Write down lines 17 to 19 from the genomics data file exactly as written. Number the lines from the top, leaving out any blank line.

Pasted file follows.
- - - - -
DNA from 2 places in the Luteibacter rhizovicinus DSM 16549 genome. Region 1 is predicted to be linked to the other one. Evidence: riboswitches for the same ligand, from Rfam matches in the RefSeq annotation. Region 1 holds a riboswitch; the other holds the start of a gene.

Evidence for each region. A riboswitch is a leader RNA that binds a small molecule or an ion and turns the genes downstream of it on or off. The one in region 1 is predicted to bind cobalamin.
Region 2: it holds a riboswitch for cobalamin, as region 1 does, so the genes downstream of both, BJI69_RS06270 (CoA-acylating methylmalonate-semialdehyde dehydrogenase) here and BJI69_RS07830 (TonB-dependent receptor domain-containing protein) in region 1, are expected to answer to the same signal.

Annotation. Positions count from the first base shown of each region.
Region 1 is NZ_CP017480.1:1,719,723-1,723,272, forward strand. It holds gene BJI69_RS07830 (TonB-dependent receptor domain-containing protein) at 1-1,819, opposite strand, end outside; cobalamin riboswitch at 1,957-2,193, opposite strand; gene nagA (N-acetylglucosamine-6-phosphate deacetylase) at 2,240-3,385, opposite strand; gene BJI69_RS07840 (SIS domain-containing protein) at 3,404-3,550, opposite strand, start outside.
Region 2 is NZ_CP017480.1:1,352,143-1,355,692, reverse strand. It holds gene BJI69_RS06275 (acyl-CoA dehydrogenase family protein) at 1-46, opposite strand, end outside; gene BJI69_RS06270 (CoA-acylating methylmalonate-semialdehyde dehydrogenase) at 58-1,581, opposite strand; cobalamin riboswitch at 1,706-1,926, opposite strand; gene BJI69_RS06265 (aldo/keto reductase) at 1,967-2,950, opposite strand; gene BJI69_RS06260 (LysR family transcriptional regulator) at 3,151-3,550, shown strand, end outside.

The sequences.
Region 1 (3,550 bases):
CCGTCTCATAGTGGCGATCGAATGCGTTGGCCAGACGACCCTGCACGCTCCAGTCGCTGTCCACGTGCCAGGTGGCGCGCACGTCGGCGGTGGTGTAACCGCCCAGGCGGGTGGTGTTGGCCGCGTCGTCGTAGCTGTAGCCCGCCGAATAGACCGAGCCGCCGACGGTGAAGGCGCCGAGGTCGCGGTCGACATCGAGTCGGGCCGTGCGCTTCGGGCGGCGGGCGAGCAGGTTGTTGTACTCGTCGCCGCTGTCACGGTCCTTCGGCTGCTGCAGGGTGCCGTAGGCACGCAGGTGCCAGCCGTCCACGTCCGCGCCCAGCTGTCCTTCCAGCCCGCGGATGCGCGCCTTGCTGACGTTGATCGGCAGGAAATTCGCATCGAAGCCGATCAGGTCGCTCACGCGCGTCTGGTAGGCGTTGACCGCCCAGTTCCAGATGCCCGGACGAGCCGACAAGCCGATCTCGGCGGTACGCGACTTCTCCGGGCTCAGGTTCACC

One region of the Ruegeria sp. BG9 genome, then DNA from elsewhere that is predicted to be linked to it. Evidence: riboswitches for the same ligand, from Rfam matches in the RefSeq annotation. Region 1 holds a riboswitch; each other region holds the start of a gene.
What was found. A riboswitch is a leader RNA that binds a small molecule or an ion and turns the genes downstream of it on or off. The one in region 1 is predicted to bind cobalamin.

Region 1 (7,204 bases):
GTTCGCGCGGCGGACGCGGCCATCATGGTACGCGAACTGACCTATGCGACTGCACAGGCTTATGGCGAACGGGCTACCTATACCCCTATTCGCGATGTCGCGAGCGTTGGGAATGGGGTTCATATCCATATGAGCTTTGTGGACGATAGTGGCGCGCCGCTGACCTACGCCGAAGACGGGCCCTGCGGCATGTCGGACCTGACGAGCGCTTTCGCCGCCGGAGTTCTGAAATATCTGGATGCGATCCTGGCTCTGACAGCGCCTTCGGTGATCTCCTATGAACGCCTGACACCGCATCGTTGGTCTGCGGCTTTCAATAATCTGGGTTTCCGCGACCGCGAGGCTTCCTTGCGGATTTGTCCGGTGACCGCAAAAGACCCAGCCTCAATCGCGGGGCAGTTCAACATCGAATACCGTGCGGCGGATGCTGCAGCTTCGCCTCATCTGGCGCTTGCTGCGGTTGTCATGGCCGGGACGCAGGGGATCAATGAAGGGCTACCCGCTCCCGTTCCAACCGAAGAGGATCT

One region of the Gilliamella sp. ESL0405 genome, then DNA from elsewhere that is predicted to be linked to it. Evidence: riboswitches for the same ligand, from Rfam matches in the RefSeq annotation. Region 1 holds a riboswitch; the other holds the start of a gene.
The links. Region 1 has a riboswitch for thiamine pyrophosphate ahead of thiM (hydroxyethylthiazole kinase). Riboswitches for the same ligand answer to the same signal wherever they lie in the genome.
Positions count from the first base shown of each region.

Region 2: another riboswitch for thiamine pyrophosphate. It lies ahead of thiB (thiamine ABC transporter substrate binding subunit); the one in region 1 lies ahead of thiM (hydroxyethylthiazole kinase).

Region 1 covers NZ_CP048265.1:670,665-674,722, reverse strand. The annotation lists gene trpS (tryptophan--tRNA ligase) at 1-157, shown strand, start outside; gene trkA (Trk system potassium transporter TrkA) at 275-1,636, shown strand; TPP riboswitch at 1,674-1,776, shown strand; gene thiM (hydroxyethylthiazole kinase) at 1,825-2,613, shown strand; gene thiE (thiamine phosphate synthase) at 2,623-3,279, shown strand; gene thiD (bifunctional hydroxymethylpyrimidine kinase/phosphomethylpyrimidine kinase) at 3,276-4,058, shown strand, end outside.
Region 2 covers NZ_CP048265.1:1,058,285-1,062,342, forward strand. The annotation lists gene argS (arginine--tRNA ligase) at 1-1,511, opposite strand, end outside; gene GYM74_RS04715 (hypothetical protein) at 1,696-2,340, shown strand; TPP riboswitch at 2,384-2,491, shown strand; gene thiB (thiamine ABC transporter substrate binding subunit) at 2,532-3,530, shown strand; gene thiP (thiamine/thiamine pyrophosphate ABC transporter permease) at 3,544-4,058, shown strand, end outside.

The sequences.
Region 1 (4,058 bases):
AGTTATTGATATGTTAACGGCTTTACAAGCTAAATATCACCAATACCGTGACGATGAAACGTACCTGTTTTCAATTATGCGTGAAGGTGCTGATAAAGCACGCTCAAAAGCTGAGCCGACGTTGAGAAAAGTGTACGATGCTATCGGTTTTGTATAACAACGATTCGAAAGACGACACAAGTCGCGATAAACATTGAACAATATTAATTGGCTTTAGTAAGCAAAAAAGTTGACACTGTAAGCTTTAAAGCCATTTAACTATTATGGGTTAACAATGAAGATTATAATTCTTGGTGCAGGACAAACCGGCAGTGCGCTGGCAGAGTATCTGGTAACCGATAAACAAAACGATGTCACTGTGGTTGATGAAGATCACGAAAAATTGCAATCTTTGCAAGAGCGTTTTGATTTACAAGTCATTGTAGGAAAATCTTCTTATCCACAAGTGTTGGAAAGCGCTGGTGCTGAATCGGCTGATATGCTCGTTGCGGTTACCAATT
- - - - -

Region 2: another riboswitch for thiamine pyrophosphate. It lies ahead of thiB (thiamine ABC transporter substrate binding subunit); the one in region 1 lies ahead of thiM (hydroxyethylthiazole kinase).

Region 1 covers NZ_CP048265.1:670,665-674,722, reverse strand. The annotation lists gene trpS (tryptophan--tRNA ligase) at 1-157, shown strand, start outside; gene trkA (Trk system potassium transporter TrkA) at 275-1,636, shown strand; TPP riboswitch at 1,674-1,776, shown strand; gene thiM (hydroxyethylthiazole kinase) at 1,825-2,613, shown strand; gene thiE (thiamine phosphate synthase) at 2,623-3,279, shown strand; gene thiD (bifunctional hydroxymethylpyrimidine kinase/phosphomethylpyrimidine kinase) at 3,276-4,058, shown strand, end outside.
Region 2 covers NZ_CP048265.1:1,058,285-1,062,342, forward strand. The annotation lists gene argS (arginine--tRNA ligase) at 1-1,511, opposite strand, end outside; gene GYM74_RS04715 (hypothetical protein) at 1,696-2,340, shown strand; TPP riboswitch at 2,384-2,491, shown strand; gene thiB (thiamine ABC transporter substrate binding subunit) at 2,532-3,530, shown strand; gene thiP (thiamine/thiamine pyrophosphate ABC transporter permease) at 3,544-4,058, shown strand, end outside.